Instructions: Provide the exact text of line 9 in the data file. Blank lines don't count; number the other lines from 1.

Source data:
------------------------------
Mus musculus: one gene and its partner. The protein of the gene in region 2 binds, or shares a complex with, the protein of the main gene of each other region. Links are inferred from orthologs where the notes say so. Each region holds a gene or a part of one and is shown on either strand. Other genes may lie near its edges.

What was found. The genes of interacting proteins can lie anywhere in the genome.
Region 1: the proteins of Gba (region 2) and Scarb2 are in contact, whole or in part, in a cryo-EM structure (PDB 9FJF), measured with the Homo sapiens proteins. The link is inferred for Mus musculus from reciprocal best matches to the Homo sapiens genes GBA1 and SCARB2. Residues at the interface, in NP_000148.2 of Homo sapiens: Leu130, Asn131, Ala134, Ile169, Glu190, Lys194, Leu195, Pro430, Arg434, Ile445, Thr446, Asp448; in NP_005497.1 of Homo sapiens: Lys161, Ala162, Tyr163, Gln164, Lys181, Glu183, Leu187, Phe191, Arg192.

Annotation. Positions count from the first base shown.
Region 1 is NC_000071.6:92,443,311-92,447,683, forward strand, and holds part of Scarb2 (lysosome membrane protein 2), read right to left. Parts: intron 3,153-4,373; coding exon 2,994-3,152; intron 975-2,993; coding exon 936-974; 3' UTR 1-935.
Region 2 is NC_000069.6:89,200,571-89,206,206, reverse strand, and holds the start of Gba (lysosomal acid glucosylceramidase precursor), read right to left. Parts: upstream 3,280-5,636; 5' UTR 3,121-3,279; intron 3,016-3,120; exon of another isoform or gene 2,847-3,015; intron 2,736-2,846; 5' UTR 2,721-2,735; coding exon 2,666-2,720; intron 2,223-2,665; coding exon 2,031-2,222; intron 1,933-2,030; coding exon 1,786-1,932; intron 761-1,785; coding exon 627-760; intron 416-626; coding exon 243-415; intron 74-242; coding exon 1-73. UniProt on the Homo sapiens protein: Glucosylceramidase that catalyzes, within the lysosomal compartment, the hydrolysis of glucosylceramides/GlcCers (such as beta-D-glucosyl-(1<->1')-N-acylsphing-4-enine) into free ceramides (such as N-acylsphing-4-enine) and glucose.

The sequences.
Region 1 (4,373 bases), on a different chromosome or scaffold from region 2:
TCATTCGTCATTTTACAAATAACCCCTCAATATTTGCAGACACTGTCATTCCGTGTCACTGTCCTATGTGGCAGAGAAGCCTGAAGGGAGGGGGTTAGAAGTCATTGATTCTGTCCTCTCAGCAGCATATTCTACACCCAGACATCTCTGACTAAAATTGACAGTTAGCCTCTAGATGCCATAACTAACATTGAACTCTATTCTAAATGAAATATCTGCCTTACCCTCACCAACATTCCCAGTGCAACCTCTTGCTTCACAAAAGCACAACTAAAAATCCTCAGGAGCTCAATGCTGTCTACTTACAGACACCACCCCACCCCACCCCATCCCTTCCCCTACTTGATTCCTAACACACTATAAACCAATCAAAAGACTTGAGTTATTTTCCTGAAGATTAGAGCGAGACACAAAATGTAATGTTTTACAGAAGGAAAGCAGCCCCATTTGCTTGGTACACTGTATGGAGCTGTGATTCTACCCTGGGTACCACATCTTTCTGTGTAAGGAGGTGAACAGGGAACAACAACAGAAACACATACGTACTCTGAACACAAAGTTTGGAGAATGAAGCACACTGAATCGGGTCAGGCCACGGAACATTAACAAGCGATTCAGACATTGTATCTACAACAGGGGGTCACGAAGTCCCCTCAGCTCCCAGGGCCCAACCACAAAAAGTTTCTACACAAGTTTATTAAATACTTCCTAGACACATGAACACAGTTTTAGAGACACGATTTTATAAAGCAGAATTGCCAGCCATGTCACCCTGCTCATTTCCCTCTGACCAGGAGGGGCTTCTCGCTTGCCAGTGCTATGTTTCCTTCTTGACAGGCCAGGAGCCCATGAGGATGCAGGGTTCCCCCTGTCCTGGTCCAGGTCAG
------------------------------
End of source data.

TCATTCGTCATTTTACAAATAACCCCTCAATATTTGCAGACACTGTCATTCCGTGTCACTGTCCTATGTGGCAGAGAAGCCTGAAGGGAGGGGGTTAGAAGTCATTGATTCTGTCCTCTCAGCAGCATATTCTACACCCAGACATCTCTGACTAAAATTGACAGTTAGCCTCTAGATGCCATAACTAACATTGAACTCTATTCTAAATGAAATATCTGCCTTACCCTCACCAACATTCCCAGTGCAACCTCTTGCTTCACAAAAGCACAACTAAAAATCCTCAGGAGCTCAATGCTGTCTACTTACAGACACCACCCCACCCCACCCCATCCCTTCCCCTACTTGATTCCTAACACACTATAAACCAATCAAAAGACTTGAGTTATTTTCCTGAAGATTAGAGCGAGACACAAAATGTAATGTTTTACAGAAGGAAAGCAGCCCCATTTGCTTGGTACACTGTATGGAGCTGTGATTCTACCCTGGGTACCACATCTTTCTGTGTAAGGAGGTGAACAGGGAACAACAACAGAAACACATACGTACTCTGAACACAAAGTTTGGAGAATGAAGCACACTGAATCGGGTCAGGCCACGGAACATTAACAAGCGATTCAGACATTGTATCTACAACAGGGGGTCACGAAGTCCCCTCAGCTCCCAGGGCCCAACCACAAAAAGTTTCTACACAAGTTTATTAAATACTTCCTAGACACATGAACACAGTTTTAGAGACACGATTTTATAAAGCAGAATTGCCAGCCATGTCACCCTGCTCATTTCCCTCTGACCAGGAGGGGCTTCTCGCTTGCCAGTGCTATGTTTCCTTCTTGACAGGCCAGGAGCCCATGAGGATGCAGGGTTCCCCCTGTCCTGGTCCAGGTCAG